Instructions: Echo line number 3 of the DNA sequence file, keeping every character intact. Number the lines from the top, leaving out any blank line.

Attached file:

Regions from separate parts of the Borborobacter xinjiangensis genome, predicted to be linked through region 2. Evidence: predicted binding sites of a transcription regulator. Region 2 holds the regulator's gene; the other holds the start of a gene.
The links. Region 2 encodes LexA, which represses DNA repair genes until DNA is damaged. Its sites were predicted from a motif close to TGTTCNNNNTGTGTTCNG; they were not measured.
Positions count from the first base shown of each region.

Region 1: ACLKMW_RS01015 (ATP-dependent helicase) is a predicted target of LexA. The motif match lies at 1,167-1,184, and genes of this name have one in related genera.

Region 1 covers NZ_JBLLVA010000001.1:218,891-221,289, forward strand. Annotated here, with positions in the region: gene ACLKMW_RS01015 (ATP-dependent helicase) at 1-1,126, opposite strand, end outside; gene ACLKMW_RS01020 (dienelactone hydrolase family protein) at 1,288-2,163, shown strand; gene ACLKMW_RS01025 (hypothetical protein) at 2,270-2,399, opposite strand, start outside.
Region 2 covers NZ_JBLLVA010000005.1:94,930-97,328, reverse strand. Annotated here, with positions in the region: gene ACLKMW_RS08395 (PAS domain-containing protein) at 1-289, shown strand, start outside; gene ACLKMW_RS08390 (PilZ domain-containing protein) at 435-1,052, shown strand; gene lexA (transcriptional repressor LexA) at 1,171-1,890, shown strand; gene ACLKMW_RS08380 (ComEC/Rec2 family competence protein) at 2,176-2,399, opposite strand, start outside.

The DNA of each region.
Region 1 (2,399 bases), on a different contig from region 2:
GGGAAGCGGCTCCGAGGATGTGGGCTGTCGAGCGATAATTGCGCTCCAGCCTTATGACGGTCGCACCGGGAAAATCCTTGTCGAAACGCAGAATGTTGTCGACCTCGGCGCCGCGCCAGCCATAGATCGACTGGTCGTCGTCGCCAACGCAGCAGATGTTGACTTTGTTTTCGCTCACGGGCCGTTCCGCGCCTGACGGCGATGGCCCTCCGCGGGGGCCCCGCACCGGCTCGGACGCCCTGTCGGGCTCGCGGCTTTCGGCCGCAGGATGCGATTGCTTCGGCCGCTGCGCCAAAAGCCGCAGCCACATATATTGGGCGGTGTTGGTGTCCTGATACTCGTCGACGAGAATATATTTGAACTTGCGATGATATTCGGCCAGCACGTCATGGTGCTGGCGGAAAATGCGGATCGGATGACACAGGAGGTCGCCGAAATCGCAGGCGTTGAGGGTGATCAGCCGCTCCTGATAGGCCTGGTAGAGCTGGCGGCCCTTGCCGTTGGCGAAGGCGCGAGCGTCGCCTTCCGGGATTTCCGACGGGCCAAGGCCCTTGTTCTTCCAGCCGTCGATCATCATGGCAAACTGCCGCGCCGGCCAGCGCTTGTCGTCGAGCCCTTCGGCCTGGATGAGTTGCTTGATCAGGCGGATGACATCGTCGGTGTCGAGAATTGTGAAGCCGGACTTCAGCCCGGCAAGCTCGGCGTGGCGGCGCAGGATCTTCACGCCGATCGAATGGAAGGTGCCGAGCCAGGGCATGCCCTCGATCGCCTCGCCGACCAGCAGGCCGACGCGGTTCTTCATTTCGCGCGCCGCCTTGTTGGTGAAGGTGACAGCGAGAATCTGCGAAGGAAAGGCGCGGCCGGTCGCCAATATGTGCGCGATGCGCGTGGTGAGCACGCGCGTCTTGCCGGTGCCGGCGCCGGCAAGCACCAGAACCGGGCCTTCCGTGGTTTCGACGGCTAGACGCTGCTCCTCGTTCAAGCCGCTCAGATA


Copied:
Positions count from the first base shown of each region.